The SSRIs interact with many other medications , so that close supervision by the psychiatrist who prescribes them is necessary. For example, there are some antidepressants that remain in the system for days or weeks after cessation of administration. When someone taking this type of antidepressant changes to SSRIs, the effects of the previous medication that has not yet been excreted and that of the SSRIs may overlap.This causes the patient to suffer a serotonin syndrome, an excess of serotonin that causes a confusional state, agitation, headache, nausea, etc. and must be treated urgently.

Uses in psychiatry

In the same way as tricyclic antidepressants, SSRIs are used for a wide variety of disorders. Naturally, the main use is in patients with major depressive episodes or depressive symptoms. The use of SSRIs It is very effective to end depressive symptomatology that can be found in patients with anxiety disorders, personality disorders, gender dysphoria, bulimia nervosa, autism, etcetera.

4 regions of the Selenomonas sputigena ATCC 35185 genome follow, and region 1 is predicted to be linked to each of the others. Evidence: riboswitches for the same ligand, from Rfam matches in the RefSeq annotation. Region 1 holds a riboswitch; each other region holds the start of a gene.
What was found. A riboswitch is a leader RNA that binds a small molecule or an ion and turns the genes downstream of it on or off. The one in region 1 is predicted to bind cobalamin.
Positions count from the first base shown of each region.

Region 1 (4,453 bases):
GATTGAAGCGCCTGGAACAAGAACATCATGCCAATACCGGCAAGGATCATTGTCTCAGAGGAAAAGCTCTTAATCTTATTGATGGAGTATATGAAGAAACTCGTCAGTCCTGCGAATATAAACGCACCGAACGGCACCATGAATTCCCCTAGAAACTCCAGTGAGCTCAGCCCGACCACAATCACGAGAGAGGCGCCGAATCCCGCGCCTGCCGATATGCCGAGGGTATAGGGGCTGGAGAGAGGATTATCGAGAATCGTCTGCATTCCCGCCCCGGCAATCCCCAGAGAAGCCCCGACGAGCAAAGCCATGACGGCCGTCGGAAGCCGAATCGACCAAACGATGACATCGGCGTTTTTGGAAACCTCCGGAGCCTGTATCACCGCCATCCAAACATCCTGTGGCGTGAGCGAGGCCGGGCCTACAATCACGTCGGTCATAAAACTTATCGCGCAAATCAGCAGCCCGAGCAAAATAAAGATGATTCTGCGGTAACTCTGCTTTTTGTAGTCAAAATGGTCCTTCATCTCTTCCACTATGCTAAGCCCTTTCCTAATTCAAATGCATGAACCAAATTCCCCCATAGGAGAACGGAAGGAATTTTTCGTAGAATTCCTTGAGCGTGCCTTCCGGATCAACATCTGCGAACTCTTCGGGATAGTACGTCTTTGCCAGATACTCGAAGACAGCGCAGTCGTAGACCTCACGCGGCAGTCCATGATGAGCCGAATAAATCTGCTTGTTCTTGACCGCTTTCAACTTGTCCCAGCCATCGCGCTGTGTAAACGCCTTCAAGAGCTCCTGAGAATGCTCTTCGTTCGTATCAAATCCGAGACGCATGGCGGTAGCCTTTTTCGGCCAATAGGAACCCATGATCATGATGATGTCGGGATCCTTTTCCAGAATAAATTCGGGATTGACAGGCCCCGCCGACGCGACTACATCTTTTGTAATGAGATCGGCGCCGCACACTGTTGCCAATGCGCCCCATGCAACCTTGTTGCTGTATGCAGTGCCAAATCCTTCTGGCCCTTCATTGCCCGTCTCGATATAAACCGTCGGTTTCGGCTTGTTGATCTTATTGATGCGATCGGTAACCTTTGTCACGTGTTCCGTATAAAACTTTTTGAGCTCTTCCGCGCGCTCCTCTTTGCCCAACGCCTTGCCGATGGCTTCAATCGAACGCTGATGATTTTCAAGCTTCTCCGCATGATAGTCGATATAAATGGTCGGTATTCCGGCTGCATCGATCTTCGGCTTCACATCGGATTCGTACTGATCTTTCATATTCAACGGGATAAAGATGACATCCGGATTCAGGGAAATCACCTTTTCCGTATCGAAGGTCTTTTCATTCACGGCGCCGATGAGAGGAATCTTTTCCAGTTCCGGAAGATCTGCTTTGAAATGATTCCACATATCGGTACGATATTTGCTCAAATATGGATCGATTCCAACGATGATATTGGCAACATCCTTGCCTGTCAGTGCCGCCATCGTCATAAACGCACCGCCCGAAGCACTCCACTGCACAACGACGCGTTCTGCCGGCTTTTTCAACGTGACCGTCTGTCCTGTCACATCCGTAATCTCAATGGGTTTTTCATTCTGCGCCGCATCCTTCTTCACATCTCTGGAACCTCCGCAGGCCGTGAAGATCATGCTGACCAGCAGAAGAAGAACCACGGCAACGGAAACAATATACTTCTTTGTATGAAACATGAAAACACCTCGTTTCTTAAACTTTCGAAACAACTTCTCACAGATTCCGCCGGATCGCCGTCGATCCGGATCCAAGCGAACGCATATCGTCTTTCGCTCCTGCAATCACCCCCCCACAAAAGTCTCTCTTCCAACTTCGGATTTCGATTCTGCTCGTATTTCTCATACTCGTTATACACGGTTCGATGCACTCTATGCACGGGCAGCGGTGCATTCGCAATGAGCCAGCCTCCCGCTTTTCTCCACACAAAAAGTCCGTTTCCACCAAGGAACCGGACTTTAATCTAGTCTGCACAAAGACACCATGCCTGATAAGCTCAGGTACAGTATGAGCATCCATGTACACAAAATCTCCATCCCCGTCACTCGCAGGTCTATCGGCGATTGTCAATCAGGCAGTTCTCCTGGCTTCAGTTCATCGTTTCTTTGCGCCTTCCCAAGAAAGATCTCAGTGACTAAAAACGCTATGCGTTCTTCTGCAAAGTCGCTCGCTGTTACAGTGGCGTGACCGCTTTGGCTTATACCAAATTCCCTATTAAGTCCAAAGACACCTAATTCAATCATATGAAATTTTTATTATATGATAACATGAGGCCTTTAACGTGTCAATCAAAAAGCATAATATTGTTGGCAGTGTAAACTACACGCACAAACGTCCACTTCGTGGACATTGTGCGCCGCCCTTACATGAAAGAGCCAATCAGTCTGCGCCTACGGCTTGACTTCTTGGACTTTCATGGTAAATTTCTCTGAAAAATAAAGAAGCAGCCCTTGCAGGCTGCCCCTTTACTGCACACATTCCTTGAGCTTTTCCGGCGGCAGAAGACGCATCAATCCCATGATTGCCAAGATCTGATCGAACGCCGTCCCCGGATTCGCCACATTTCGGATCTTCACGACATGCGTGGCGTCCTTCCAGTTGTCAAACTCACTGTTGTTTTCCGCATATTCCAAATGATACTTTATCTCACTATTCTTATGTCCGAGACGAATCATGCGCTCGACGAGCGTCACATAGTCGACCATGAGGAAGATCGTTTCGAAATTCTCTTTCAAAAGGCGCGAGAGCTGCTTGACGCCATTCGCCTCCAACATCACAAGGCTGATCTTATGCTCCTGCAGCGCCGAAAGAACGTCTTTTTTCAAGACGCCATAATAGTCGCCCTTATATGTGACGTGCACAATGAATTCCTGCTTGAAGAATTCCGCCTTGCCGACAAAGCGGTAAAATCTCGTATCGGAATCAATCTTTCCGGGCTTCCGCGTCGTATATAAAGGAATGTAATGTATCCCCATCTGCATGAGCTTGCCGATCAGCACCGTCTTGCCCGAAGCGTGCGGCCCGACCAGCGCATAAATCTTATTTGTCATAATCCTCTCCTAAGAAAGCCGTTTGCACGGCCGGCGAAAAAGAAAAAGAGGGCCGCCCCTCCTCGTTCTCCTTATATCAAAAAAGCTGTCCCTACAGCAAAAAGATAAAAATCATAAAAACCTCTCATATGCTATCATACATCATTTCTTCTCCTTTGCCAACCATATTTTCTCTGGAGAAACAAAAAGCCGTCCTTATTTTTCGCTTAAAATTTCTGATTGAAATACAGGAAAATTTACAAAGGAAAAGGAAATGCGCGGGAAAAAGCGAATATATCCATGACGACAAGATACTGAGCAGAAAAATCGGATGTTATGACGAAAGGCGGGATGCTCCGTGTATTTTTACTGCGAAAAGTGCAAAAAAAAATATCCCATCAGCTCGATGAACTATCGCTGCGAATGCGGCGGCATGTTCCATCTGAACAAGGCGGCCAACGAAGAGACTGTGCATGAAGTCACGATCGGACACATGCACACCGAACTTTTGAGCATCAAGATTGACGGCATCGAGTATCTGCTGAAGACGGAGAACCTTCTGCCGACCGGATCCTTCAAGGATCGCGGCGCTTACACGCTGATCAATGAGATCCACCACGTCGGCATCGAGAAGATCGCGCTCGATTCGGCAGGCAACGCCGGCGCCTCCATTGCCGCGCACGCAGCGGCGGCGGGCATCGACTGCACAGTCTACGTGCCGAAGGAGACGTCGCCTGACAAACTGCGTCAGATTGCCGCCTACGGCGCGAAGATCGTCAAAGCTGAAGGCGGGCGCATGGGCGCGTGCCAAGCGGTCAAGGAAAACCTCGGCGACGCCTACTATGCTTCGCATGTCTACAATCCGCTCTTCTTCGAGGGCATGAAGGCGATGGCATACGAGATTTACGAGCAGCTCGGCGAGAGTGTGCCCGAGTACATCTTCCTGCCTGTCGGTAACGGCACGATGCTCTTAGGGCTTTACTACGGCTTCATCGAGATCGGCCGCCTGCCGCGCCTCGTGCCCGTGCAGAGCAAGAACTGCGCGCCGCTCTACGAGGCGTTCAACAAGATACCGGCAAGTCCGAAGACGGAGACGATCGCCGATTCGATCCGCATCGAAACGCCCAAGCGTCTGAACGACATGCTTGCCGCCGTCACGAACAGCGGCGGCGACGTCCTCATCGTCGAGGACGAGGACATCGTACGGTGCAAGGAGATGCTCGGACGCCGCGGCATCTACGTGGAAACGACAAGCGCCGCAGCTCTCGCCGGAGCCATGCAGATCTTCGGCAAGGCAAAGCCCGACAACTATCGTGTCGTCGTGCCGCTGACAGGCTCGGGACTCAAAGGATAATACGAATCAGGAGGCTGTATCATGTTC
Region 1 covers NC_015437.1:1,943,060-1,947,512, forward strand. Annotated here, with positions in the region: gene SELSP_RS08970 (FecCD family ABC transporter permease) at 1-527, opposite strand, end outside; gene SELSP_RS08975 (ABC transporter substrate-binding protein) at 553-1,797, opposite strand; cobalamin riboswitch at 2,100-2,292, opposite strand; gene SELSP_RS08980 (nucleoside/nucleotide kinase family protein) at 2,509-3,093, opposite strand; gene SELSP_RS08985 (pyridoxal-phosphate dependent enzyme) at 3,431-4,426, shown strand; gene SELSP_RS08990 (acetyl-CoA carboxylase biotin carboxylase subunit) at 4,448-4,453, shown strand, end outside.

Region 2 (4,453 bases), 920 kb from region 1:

Since serotonin is also implicated in anxiety, the benefit of SSRIs in anxiety disorders is often double. On the one hand it appeases the negative state of mind, and on the other it reduces the experience of anxiety . Especially in patients who experience chronic levels of anxiety as in generalized anxiety disorder, in obsessive-compulsive disorder, post-traumatic stress or acute stress reactions will be very useful serotonin reuptake inhibitors.

These patients, when taking SSRIs, experience a significant decrease in anxiety levels. This allows them to relax the worries and anxiety that torments them, recovering a large part of their quality of life and leading a functional life.

Pharmacology - ANTIDEPRESSANTS - SSRIs, SNRIs, TCAs, MAOIs, Lithium ( MADE EASY) (April 2024).